Set the depth of the floats so the jig rides just above the marks on the screen or the flasher. If multiple rods are allowed, set one high in the water column just below the ice. Genz has seen times that walleyes have been been holding 3 feet beneath the hole in 12 feet of water and more. Fish that shallow won’t show up on the screen of your electronics very often.

In addition, there are several hot, glow colors of jigs on the market today. They glow in different colors, which are quite a bit more brilliant than the “old” glow. Lindy’s new Techni-Glo line up of jigs that “glow in living color” come in blue, green, yellow and red. Try a small, compact “Tazer” flashlight by Lindy to ignite the jigs.

With your hand-held rod, lower the bait into hole just below the water. Jig it and notice how it behaves. If it spins, adjust it until it stops by adjusting your knot. When ready, lower the bait into the water and start fishing it slowly down to the “fish zone.” That makes it appear more alive than merely lowering it down fast. The jigging motion Genz uses is to “pound” it, almost shaking it violently. If the jig stops moving, set the hook. If you don’t get a bite, try slowing down your jigging motion to a slight quiver.

Here’s another tip. Watch the screen or the flasher. If most of the crappies are concentrated at one depth and you see a fish come into the sonar’s cone at another depth, raise or lower your jig quickly to intercept it. Most likely it’s a bigger crappie than those in the main school.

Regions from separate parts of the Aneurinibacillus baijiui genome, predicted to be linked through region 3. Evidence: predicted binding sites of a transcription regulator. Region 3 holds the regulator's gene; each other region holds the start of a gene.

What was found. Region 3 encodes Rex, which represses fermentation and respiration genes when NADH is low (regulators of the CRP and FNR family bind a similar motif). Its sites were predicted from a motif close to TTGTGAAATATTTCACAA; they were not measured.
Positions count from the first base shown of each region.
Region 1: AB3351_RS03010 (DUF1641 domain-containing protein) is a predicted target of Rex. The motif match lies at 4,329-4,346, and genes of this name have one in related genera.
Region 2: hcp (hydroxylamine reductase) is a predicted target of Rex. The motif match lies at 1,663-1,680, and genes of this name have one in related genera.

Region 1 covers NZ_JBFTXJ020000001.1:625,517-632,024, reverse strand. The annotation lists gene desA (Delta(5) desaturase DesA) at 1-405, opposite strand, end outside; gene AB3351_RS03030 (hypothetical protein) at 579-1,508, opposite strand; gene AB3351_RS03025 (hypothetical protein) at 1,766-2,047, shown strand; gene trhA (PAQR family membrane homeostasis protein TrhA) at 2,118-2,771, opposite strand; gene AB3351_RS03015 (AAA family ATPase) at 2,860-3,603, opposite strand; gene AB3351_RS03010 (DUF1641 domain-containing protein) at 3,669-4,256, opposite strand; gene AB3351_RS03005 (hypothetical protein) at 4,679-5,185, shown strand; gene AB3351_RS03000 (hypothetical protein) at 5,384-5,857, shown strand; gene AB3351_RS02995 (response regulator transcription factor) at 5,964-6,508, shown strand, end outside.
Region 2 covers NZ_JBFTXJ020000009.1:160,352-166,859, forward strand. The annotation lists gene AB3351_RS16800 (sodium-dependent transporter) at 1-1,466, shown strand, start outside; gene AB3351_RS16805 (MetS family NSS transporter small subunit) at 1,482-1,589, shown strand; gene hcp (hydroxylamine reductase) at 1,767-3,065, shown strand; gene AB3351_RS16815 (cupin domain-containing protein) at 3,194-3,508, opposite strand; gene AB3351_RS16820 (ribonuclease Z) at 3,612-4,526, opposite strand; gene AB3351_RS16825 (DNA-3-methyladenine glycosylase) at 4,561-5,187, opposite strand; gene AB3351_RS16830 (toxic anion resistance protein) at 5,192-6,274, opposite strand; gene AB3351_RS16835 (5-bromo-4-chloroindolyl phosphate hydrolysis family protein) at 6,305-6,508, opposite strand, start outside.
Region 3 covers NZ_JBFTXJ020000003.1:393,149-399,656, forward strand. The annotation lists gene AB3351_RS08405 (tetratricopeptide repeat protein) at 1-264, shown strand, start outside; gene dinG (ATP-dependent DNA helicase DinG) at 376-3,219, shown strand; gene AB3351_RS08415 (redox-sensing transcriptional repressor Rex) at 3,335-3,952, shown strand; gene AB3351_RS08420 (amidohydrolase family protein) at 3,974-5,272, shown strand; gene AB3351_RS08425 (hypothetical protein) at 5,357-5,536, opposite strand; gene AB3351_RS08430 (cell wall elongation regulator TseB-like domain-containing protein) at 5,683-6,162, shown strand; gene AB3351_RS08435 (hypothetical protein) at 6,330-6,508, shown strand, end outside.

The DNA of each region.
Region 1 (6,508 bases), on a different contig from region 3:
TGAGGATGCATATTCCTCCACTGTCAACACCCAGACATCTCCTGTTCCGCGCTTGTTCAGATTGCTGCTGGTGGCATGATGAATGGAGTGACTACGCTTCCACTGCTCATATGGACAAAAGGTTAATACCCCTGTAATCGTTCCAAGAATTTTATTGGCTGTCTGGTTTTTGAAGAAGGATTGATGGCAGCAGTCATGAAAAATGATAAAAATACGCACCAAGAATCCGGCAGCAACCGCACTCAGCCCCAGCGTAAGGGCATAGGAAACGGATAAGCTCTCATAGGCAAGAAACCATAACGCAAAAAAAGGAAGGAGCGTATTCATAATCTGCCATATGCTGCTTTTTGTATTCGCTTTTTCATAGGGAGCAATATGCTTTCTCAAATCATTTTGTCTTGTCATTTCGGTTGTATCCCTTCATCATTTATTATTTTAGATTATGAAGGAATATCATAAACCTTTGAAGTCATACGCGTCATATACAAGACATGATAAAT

The Rattl’r by Lindy is a jigging spoon that combines both sound and flash. It’s perfect to attract fish in low-light conditions, and it comes in sizes for both walleyes and panfish. The Rattl’r's action is more violent than small jigs. Genz “casts” it down the hole by feeding line out fast to let the spoon free-fall down with no resistance from above. The result is the Rattl’r darts and dives and covers up to a 10-foot radius depending on the water depth. He then pops it, letting it fall again. Take up slack in the line and pop it again. This will draw it ever closer to the spot right below the hole. Once there, jig it back to the surface and repeat.

Walleyes and crappies tend to be most active in the low-light times within two hours of sunset and sunrise. Most anglers just fish one or the other. But, Genz has noticed that just like big walleyes are often caught in tournaments near noon, big walleyes are also taken in the hours just before and after midnight.

“You have to be a night owl,” Genz said. “But, the benefits are great for those who fish the red eye.”

For more tips and information on upcoming ice tournaments and seminars, get the free Ice Team Annual or visit www.iceteam.com, www.onicetour.com or www.lindylittlejoe.com .